Trustee Terry Workman asked about the status of Smith’s request.

Fiegenschuh said the village is in the midst of redoing its zoning code, “and we recommend making no changes in zoning until we get our zoning codes updated.” He said the work on the changes has been ongoing for about a year.

David Silver of the village inspection department said he drafted a zoning ordinance modeled after Champaign’s.

Fiegenschuh said the issue will come before the board “in the next couple of months.”

He noted the village has also heard from residents who are opposed to allowing chickens.

The board will consider passage of an ordinance at the July 11 meeting imposing a moratorium on the zoning ordinance of up to six months.

Trustee Rich Medlen read a lengthy statement about the Broadmeadow storm sewer drainage controversy in which the village agreed to reroute the storm sewer line after trustee Chad Smith discovered an easement ran across two lots he had recently purchased.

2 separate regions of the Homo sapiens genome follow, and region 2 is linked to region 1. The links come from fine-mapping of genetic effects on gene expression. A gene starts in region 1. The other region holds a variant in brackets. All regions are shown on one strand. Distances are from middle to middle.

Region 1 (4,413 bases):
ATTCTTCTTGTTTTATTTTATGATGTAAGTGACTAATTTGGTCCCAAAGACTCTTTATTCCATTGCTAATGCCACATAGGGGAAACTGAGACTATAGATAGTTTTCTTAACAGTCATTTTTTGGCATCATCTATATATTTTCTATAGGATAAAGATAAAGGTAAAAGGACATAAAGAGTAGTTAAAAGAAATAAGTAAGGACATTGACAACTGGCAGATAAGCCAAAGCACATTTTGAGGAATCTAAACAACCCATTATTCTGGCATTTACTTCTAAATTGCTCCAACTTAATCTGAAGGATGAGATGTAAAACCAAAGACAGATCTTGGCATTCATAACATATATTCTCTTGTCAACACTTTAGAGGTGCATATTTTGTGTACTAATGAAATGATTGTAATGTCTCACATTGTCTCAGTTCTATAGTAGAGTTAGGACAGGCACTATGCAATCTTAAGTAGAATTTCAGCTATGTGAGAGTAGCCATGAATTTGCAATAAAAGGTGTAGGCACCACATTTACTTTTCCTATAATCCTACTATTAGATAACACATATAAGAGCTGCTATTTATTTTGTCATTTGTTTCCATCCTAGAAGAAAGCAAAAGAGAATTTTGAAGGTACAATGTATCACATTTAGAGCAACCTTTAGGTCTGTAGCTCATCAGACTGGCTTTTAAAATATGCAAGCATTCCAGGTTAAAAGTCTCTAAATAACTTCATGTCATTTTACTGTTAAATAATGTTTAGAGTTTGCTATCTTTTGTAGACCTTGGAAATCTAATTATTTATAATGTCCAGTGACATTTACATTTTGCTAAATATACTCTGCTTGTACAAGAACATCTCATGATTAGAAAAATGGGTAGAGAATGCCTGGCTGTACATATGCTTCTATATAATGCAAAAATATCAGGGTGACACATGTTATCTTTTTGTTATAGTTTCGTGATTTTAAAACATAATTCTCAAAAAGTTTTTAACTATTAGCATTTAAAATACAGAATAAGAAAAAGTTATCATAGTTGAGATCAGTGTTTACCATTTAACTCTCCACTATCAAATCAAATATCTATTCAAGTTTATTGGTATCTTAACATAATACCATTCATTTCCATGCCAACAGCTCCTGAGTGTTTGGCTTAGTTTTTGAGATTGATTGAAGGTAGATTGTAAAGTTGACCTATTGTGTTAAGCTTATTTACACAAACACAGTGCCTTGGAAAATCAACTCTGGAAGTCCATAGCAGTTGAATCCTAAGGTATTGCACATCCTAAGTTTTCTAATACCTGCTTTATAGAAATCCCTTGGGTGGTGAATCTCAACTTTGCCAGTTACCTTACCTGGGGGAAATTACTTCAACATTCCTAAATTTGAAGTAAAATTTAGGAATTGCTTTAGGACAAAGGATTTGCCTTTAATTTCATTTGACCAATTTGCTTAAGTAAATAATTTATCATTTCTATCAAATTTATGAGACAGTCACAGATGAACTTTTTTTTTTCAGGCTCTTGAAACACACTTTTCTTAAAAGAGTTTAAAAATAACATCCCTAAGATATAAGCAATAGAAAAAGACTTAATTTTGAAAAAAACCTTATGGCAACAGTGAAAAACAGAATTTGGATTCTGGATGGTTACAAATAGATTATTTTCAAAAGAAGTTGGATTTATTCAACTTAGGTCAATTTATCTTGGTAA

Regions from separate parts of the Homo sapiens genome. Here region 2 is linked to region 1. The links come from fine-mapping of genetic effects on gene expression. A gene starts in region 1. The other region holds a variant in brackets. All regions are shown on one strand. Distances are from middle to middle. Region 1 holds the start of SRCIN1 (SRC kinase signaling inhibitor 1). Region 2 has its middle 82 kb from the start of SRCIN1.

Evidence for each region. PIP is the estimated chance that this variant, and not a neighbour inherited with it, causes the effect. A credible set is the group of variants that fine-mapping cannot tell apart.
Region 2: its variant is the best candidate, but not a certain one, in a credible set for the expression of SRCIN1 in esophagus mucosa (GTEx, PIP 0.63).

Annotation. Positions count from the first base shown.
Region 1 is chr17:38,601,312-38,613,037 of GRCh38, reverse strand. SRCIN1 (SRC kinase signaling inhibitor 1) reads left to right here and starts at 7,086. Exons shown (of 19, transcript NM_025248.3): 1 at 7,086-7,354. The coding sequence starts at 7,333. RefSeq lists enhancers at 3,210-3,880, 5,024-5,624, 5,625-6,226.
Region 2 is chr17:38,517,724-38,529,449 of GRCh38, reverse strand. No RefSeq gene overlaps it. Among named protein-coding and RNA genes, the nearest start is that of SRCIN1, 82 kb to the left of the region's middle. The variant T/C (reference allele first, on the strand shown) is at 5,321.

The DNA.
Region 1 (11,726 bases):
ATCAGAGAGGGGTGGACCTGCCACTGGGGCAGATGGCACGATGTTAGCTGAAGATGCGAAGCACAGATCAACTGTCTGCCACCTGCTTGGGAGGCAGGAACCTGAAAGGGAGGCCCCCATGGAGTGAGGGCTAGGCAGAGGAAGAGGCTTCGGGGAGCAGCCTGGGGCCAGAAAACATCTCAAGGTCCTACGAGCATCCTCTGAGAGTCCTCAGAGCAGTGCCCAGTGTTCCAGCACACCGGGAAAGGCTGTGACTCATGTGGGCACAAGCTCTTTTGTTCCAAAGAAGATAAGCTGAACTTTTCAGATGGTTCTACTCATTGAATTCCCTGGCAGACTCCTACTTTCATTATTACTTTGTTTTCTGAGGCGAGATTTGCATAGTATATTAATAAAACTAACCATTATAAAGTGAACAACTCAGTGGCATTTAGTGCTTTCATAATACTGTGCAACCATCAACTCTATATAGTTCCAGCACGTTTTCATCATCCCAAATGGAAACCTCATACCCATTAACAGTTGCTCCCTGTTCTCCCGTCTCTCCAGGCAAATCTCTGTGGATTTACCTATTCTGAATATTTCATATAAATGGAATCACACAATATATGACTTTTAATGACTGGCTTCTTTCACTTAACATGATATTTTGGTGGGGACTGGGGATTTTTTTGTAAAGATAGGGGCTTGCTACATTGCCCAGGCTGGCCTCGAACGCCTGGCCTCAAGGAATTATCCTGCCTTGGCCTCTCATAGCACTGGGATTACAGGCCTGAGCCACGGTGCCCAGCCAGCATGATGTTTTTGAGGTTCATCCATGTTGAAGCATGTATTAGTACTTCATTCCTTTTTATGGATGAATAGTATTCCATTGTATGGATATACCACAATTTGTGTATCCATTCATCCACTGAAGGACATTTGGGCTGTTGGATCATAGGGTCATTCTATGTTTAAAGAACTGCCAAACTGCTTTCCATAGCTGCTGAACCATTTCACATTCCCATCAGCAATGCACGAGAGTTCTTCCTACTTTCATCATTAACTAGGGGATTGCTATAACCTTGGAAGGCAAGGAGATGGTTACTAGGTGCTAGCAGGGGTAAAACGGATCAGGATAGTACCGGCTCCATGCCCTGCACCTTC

Medlen said Fiegenschuh was within his legal rights to approve a supplemental engineering service agreement. He said while Smith paid for the storm line to be moved, the line was also moved for another homeowner with an easement problem in the project.

“As far as I can find, that homeowner was not charged for the moving of said line,” Medlen said, adding he has found other instances when residents have “had or requested infrastructure to be relocated and were not charged.”

Medlen said he obtained information from the village and met with resident Jack Anderson, who initially questioned the matter and asked for a third-party investigation to be conducted because he felt Smith was receiving preferential treatment.

“I believe the real boondoggle is an obvious attempt by some to purposely slander our village administrator who did not do anything wrong, and that is backed up by an attorney’s opinion letter and simple facts I found through research,” Medlen said.

Medlen said Fiegenschuh admitted publicly that he should have brought the issue to the board initially to preclude any appearance of impropriety, and the village should have “entered into a redevelopment agreement with Mr. Smith from the beginning outlining what he would ultimately be responsible for.”